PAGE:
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When I first wrote about desiccants, the context surrounding the use of desiccants was a mystery to me. I knew that little pillows of gel were frequently packaged with with electronic gizmos, new shoes, pill bottles and even clothing purchased over the internet. I also knew that many articles, books and websites with information about long term food storage also talked about desiccants.
As far as my knowledge of desiccants went, I was clueless. What are they? How are they used? And were they really necessary? It seemed that depending upon who you consult, they were absolutely 100% necessary or a total waste of time and money. Talk about being confused.
A lot of has changed since then. I am more educated as is the prepper community as a whole. I now know that a desiccant is to moisture what an oxygen absorber is to the oxygen in the air. Sounds simple enough, right?
Three years later, it is time to update what we now know about desiccants and provide you with some easy peasy directions for making your own. But first, what exactly is a desiccant?
Survival Basics: Understanding and Making Your Own Desiccants
What is a Desiccant?
Starting with its most basic definition, a desiccant is a substance that absorbs water. It is most commonly used to remove humidity that would normally degrade or even destroy products sensitive to moisture.
As an oxygen absorber is to air, a desiccant is to moisture. That means items that may be subject to mold and mildew if left unprotected in a damp area will be safe from those nasties if stored with a little pillow or packet of desiccant on board.
There are many types of desiccants. Wikipedia gives us a lengthy list of desiccants but instead of burdening myself with figuring them out on my own, I asked my friend Ron Brown to share his knowledge of desiccants as well as the results of his experiments using various types of this magical stuff.
Here is some of what he has shared with me.
Some Common and Not So Common Desiccants
- Silica Gel: Silica gel is one of the more common desiccants. Crafty types use it to dry flowers and in other projects. As with other desiccants, as water evaporates from the flowers, it’s soaked up by the gel, thus drying them out for posterity. Packets of silica gel are also found packaged with pills, over the counter remedies and vitamins. What many people do not know is that these can be reused if you dry them out using low heat in the oven.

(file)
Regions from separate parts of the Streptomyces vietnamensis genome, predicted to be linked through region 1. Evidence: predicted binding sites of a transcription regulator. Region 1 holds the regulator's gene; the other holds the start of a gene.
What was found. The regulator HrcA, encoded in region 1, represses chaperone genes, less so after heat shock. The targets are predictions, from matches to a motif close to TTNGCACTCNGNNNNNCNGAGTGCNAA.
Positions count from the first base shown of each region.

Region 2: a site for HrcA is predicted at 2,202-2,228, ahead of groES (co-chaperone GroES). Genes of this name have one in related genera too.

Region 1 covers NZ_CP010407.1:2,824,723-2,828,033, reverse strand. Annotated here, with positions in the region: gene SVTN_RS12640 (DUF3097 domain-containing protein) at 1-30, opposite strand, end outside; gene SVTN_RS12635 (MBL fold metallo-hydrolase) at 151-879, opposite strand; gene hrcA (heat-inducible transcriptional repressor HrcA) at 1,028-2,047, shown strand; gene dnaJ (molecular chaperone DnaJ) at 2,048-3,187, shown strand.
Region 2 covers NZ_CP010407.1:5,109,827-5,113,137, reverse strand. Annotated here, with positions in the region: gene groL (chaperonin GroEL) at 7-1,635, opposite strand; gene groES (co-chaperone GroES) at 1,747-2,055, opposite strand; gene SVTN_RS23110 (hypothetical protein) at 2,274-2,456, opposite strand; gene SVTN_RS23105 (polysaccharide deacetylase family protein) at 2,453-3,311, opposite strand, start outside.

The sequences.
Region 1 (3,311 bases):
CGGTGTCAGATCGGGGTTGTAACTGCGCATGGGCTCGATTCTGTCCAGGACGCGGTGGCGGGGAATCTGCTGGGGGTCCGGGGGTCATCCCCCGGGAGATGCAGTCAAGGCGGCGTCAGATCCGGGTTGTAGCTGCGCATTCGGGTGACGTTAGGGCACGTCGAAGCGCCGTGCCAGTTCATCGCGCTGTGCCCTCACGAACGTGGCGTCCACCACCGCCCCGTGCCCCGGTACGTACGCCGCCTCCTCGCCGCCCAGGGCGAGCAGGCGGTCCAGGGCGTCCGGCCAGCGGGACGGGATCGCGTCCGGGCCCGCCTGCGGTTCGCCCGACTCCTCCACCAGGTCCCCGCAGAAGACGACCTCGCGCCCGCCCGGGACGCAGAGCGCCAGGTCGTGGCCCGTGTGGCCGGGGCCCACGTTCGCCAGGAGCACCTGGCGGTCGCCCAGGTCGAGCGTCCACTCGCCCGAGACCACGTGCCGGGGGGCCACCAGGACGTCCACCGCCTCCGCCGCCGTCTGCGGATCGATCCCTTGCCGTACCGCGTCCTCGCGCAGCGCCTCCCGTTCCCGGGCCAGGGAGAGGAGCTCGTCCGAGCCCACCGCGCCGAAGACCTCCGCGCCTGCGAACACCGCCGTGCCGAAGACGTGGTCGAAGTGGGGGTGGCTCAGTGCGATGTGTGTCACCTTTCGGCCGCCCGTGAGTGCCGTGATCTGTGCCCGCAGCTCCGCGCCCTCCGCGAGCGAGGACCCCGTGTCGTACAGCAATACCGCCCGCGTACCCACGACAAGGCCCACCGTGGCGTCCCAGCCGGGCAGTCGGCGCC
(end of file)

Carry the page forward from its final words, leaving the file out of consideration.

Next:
- Salt: Salt is a desiccant. If it cakes in the shaker and won’t come out, that means it’s soaked up moisture from the air and the little grains of salt have glued themselves together. To prevent caking, calcium silicate is added to table salt.
- Rice: Rice is added to salt shakers to keep the salt flowing freely. So if salt is a desiccant, maybe rice is an even stronger desiccant.
- Calcium Chloride: Ron told me that he totally ruined a pair of leather shoes once, spreading calcium chloride with a shovel off the back of a flat-bed truck (to minimize the blowing dust) back in his college-student, summer-job, road-construction days.
- Cement and plaster of Paris: Both cement and plaster of Paris are “calcined” at high temperature and will gradually harden if left setting around the in the garage. They absorb moisture from the air. They are desiccants.
- Powdered Non-Dairy Creamer: A bowl of powdered non-dairy creamer will gradually harden if left on the table unused. Yes, scary as this sounds, non-dairy creamer is a desiccant.
- Plasterboard or Wallboard: Ever heard of a Kearney fallout meter? When building a Kearny fallout meter to detect radiation, Kearney himself said you must have a desiccant in the cell to keep the atmosphere as dry as possible. In his original fallout-meter directions, he tells how to make a homemade desiccant from plasterboard. He recommended a piece of wallboard or plasterboard that has been broken into half-inch cubes and dried in the oven. Unfortunately, it doesn’t work (Ron tried it). His guess is that “plasterboard” has changed over the years. No doubt builders prefer wallboard that does NOT soak up moisture compared to wallboard that does.
Which Desiccant is Right For You?
Now here is where things get interesting. Ron ran some experiments testing various types of desiccants and was kind enough to share the results and a tip for making your own desiccant packets. Here, in his words, is what he had to say.
So which desiccant is best?
To answer that question, I took one cup each of silica gel, salt, rice, calcium chloride, plaster of Paris, and non-dairy creamer, poured them in separate bowls, then lined the bowls up on a table in the cellar. Relative humidity was in the 65-75% range. I weighed them in the beginning, gross and tare, and at the end of 40 days.
And the winner is . . . Calcium chloride!
The net start weight of the calcium chloride – CaCl2 – was 224 grams. The net finished weight was 349 grams. So one cup of calcium chloride picked up 125 grams of water in 40 days, a gain of 56%. (It also doubled in volume.)
SIDE NOTE: At the time I conducted this test I was aware that Cresson Kearny recommended against using calcium chloride as a drying agent in a Kearny Fallout Meter. He said, “Do not use calcium chloride” (see page 215 of “Nuclear War Survival Skills” by Cresson H. Kearny). Pretty straightforward. But he never said WHY and that puzzled me because calcium chloride is a top-drawer desiccant. Later on, I think I discovered why. After a couple of months in a continuously moist atmosphere, calcium chloride turns to a liquid. What part of “mess” don’t you understand?
The non-dairy creamer was first runner-up. One cup of non-dairy creamer picked up 20 grams of water, an increase of 16%.
None of the others (including the store-bought silica gel) picked up enough moisture in 40 days to measure. The silica gel had a net start weight of 225 grams and an end weight of 225 grams. That’s for 40 days. No doubt a year would tell a different story.